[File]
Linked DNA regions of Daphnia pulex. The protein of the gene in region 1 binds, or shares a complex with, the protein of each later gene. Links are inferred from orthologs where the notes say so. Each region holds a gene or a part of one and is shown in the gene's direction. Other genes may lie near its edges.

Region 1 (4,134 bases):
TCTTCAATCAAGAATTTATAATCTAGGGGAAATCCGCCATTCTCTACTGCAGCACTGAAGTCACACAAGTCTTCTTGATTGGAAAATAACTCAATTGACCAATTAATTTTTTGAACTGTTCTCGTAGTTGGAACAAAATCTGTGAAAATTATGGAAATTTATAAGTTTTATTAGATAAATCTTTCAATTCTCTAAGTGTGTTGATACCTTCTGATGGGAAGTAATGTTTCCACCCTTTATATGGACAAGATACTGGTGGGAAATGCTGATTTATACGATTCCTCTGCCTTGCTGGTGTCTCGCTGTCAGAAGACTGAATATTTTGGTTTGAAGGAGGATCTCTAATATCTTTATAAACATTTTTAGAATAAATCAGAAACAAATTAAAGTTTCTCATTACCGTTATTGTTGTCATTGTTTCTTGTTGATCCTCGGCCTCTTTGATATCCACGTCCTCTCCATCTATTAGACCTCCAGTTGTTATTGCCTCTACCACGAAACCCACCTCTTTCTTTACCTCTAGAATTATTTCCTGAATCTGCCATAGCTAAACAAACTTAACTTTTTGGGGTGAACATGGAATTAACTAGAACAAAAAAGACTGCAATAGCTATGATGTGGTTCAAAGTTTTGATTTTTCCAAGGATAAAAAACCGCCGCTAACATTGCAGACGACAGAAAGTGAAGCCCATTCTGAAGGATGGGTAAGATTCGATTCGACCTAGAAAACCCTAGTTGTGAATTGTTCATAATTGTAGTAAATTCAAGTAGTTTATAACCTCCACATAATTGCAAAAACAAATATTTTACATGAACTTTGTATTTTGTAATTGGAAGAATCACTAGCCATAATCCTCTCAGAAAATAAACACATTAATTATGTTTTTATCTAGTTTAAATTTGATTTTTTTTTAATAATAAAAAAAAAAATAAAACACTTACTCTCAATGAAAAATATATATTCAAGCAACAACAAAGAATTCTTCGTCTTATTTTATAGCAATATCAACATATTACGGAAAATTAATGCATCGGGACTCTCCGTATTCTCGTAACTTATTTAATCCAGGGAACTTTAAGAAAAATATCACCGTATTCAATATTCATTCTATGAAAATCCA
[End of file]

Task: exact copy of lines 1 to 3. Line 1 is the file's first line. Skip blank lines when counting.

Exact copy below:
Linked DNA regions of Daphnia pulex. The protein of the gene in region 1 binds, or shares a complex with, the protein of each later gene. Links are inferred from orthologs where the notes say so. Each region holds a gene or a part of one and is shown in the gene's direction. Other genes may lie near its edges.

Region 1 (4,134 bases):
TCTTCAATCAAGAATTTATAATCTAGGGGAAATCCGCCATTCTCTACTGCAGCACTGAAGTCACACAAGTCTTCTTGATTGGAAAATAACTCAATTGACCAATTAATTTTTTGAACTGTTCTCGTAGTTGGAACAAAATCTGTGAAAATTATGGAAATTTATAAGTTTTATTAGATAAATCTTTCAATTCTCTAAGTGTGTTGATACCTTCTGATGGGAAGTAATGTTTCCACCCTTTATATGGACAAGATACTGGTGGGAAATGCTGATTTATACGATTCCTCTGCCTTGCTGGTGTCTCGCTGTCAGAAGACTGAATATTTTGGTTTGAAGGAGGATCTCTAATATCTTTATAAACATTTTTAGAATAAATCAGAAACAAATTAAAGTTTCTCATTACCGTTATTGTTGTCATTGTTTCTTGTTGATCCTCGGCCTCTTTGATATCCACGTCCTCTCCATCTATTAGACCTCCAGTTGTTATTGCCTCTACCACGAAACCCACCTCTTTCTTTACCTCTAGAATTATTTCCTGAATCTGCCATAGCTAAACAAACTTAACTTTTTGGGGTGAACATGGAATTAACTAGAACAAAAAAGACTGCAATAGCTATGATGTGGTTCAAAGTTTTGATTTTTCCAAGGATAAAAAACCGCCGCTAACATTGCAGACGACAGAAAGTGAAGCCCATTCTGAAGGATGGGTAAGATTCGATTCGACCTAGAAAACCCTAGTTGTGAATTGTTCATAATTGTAGTAAATTCAAGTAGTTTATAACCTCCACATAATTGCAAAAACAAATATTTTACATGAACTTTGTATTTTGTAATTGGAAGAATCACTAGCCATAATCCTCTCAGAAAATAAACACATTAATTATGTTTTTATCTAGTTTAAATTTGATTTTTTTTTAATAATAAAAAAAAAAATAAAACACTTACTCTCAATGAAAAATATATATTCAAGCAACAACAAAGAATTCTTCGTCTTATTTTATAGCAATATCAACATATTACGGAAAATTAATGCATCGGGACTCTCCGTATTCTCGTAACTTATTTAATCCAGGGAACTTTAAGAAAAATATCACCGTATTCAATATTCATTCTATGAAAATCCA